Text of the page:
The beauty of the countryside of Finland is the spotlight in Kyrsyä–Tuftland, a melodramatic piece of Folk Horror by director-producer Roope Olenius.
By Ed Sum (The Vintage Tempest)
The beauty of the countryside of Finland is the spotlight in Kyrsyä–Tuftland, a melodramatic piece of Folk Horror by director-producer Roope Olenius. This work is his first feature film and his attention to detail does more to emphasize a hidden terror than provide supernatural scares. Billed as Rosemary’s Baby meets Wicker Man, this hook was enough to get me interested in examining this film. Darkside Releasing made this title available in Canada last month. In the States, it’s now available on VOD with thanks to Subliminal Films.
Irina Vaahtera (Veera W. Vilo) is this film’s protagonist, and she’s feeling very lost, especially after finding out her boyfriend cheated on her. She’s not doing too well in school either, and she simply decided to get away from it all, by taking a summer internship in a small town which specializes in making a special embroidery.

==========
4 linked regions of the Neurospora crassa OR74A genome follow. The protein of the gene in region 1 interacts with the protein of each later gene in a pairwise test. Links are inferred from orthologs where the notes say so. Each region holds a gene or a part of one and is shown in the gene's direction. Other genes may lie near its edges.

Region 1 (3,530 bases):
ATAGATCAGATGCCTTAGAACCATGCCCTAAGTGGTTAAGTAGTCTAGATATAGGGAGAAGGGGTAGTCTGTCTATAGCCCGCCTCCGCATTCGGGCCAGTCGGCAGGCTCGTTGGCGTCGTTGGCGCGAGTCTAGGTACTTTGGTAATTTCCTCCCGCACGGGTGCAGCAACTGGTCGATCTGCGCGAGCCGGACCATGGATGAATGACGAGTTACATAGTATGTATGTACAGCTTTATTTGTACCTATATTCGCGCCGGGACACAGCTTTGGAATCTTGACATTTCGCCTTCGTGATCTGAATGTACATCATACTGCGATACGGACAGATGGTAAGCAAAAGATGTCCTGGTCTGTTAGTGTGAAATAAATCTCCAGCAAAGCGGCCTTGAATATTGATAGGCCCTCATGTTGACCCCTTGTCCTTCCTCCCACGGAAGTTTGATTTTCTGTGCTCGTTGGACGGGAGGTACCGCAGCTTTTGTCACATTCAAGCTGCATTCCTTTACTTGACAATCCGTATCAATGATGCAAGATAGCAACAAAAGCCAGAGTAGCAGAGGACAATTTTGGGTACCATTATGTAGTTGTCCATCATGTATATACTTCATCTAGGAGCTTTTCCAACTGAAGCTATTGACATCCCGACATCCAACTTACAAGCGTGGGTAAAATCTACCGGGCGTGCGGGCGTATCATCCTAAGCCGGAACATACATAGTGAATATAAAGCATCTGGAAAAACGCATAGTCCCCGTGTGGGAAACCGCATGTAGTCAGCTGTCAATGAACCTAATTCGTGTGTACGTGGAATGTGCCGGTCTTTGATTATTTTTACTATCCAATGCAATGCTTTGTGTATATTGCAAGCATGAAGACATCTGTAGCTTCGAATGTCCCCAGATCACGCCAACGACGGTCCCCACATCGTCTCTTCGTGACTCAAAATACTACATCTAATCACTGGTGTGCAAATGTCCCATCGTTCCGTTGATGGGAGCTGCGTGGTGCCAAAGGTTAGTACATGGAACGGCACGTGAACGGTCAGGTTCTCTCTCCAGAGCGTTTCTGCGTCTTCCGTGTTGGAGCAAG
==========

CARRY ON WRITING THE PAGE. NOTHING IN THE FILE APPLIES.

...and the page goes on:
Metalheads should unite and embark on a Heavy Trip. This Finnish film sees a local band from the small town of Taivalkoski wishing to make it in the big leagues, but to do so means dealing with a lot of challenges. They have been practising for 12 years! The resistance from the residents (being bullied as queers) and a rival musician makes up the plot, but to be respected is tougher.
To create a sound they can call their own gets amusingly fixed. I do not want to say what it is since it spoils a significant part of the film. Other obstacles include stage fright and a drummer who keels over. No, this isn’t Spinal Tap, but when they are playing in the garage one day, a festival promoter discovers them and invites them to play.